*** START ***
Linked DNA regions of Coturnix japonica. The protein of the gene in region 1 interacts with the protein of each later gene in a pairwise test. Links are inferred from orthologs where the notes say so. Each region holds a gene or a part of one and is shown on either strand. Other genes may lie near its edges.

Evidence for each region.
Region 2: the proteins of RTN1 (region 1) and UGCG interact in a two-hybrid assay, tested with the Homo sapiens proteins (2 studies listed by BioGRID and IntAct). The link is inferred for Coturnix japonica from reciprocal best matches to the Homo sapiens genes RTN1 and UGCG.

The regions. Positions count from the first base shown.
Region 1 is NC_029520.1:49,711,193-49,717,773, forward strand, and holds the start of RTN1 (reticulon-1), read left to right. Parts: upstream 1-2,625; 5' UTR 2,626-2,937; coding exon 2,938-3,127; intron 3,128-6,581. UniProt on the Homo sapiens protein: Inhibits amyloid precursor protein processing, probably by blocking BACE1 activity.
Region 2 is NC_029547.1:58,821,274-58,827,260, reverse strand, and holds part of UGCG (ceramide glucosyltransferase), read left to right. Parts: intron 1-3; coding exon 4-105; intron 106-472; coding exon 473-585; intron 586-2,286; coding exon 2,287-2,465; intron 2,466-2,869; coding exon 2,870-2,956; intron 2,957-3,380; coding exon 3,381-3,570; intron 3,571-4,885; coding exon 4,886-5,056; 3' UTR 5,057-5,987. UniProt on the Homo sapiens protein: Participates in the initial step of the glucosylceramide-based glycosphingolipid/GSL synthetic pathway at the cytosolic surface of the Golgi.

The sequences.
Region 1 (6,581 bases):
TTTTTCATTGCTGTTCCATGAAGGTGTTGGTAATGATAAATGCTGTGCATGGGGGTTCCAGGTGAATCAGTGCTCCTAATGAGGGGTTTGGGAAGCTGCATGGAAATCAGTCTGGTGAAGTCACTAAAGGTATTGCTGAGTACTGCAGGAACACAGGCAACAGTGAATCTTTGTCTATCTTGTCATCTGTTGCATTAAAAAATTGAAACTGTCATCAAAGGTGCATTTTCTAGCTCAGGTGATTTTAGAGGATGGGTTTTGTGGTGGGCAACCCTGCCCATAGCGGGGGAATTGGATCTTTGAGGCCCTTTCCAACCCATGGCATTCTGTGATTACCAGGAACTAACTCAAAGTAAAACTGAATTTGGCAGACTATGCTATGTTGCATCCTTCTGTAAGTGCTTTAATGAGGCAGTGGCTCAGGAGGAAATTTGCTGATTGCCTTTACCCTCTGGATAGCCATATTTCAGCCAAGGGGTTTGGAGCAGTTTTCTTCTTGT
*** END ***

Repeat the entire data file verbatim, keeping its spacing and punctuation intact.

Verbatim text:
Linked DNA regions of Coturnix japonica. The protein of the gene in region 1 interacts with the protein of each later gene in a pairwise test. Links are inferred from orthologs where the notes say so. Each region holds a gene or a part of one and is shown on either strand. Other genes may lie near its edges.

Evidence for each region.
Region 2: the proteins of RTN1 (region 1) and UGCG interact in a two-hybrid assay, tested with the Homo sapiens proteins (2 studies listed by BioGRID and IntAct). The link is inferred for Coturnix japonica from reciprocal best matches to the Homo sapiens genes RTN1 and UGCG.

The regions. Positions count from the first base shown.
Region 1 is NC_029520.1:49,711,193-49,717,773, forward strand, and holds the start of RTN1 (reticulon-1), read left to right. Parts: upstream 1-2,625; 5' UTR 2,626-2,937; coding exon 2,938-3,127; intron 3,128-6,581. UniProt on the Homo sapiens protein: Inhibits amyloid precursor protein processing, probably by blocking BACE1 activity.
Region 2 is NC_029547.1:58,821,274-58,827,260, reverse strand, and holds part of UGCG (ceramide glucosyltransferase), read left to right. Parts: intron 1-3; coding exon 4-105; intron 106-472; coding exon 473-585; intron 586-2,286; coding exon 2,287-2,465; intron 2,466-2,869; coding exon 2,870-2,956; intron 2,957-3,380; coding exon 3,381-3,570; intron 3,571-4,885; coding exon 4,886-5,056; 3' UTR 5,057-5,987. UniProt on the Homo sapiens protein: Participates in the initial step of the glucosylceramide-based glycosphingolipid/GSL synthetic pathway at the cytosolic surface of the Golgi.

The sequences.
Region 1 (6,581 bases):
TTTTTCATTGCTGTTCCATGAAGGTGTTGGTAATGATAAATGCTGTGCATGGGGGTTCCAGGTGAATCAGTGCTCCTAATGAGGGGTTTGGGAAGCTGCATGGAAATCAGTCTGGTGAAGTCACTAAAGGTATTGCTGAGTACTGCAGGAACACAGGCAACAGTGAATCTTTGTCTATCTTGTCATCTGTTGCATTAAAAAATTGAAACTGTCATCAAAGGTGCATTTTCTAGCTCAGGTGATTTTAGAGGATGGGTTTTGTGGTGGGCAACCCTGCCCATAGCGGGGGAATTGGATCTTTGAGGCCCTTTCCAACCCATGGCATTCTGTGATTACCAGGAACTAACTCAAAGTAAAACTGAATTTGGCAGACTATGCTATGTTGCATCCTTCTGTAAGTGCTTTAATGAGGCAGTGGCTCAGGAGGAAATTTGCTGATTGCCTTTACCCTCTGGATAGCCATATTTCAGCCAAGGGGTTTGGAGCAGTTTTCTTCTTGT